The Islamic State (IS, formerly ISIS/ISIL) international terrorist group has claimed responsibility for the New Year’s Eve shooting in a crowded Istanbul nightclub that killed 39 people.
IS issued a statement calling the gunman its “soldier,” who attacked Christians for celebrating a holiday the jihadist terrorists deem “apostate.”
A manhunt is still ongoing for the gunman who killed 39 people and injured 69 at the Reina nightclub. The victims come from over 10 different, mostly Middle Eastern, countries, including Saudi Arabia, Jordan, Libya, and Lebanon.
The club is located in the Turkish capital’s Ortakoy neighbourhood, an area popular with foreign tourists crammed with nightclubs, shops, and restaurants. Up to 600 people are believed to have been inside the club at the time of the attack.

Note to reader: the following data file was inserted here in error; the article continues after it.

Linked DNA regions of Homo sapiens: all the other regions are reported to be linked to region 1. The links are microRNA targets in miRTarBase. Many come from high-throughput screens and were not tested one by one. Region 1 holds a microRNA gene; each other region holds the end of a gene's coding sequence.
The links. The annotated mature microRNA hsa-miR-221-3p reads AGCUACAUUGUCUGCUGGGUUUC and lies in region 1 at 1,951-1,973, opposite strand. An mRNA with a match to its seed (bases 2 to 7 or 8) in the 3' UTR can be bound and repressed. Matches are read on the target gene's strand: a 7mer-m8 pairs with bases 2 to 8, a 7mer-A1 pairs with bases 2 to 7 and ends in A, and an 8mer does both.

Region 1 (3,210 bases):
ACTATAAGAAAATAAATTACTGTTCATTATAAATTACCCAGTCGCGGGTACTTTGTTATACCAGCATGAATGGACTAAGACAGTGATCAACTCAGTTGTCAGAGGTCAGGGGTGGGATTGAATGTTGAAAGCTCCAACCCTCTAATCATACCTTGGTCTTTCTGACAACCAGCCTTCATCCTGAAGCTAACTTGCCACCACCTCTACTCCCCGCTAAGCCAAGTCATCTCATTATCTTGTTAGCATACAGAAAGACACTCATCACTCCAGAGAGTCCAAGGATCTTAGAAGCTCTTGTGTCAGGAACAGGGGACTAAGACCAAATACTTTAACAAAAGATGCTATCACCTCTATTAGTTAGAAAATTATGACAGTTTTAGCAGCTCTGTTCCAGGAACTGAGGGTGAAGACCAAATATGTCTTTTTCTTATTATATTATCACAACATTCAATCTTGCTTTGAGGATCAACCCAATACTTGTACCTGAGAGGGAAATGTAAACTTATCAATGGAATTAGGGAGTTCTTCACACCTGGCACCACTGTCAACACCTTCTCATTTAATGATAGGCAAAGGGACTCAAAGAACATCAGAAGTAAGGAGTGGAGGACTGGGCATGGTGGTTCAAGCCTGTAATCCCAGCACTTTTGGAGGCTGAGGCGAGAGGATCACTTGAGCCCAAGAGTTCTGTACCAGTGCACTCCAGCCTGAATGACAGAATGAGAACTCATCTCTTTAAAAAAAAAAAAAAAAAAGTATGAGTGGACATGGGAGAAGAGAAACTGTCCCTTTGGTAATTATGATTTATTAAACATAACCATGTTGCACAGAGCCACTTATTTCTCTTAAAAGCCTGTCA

The attacker began shooting at people as he approached the club, before going inside and continuing the rampage. He then took advantage of the ensuing chaos to escape, leaving his weapons behind, Interior Minister Binali Yildirim said in a media statement.
Initial reports said the attacker was dressed up as Santa Claus, but the Interior Minister has disputed that information. Videos of the incident don’t appear to confirm this either.
Calling the terrorist attack a “dirty game,” Turkish President Recep Tayyip Erdogan vowed that his country will remain level-headed and stand together against terrorism. He promised to retaliate against not only the militant jihadists themselves, but also “the forces behind them” by foiling their “economic, political and social attacks.”
Turkey’s military operation against Islamic State in Syria “makes it vulnerable and a target of Daesh [IS],” political expert from Middle East Technical University, Huseyin Bagci, told RT.
“I do expect this type of assassinations this year more, as the more Turkey is fighting Daesh [Islamic State] together with the regional countries, the more it will become the target of such Daesh terrorism,” he said, adding that “the Turkish government in 2017 will face much more challenges than in 2016.”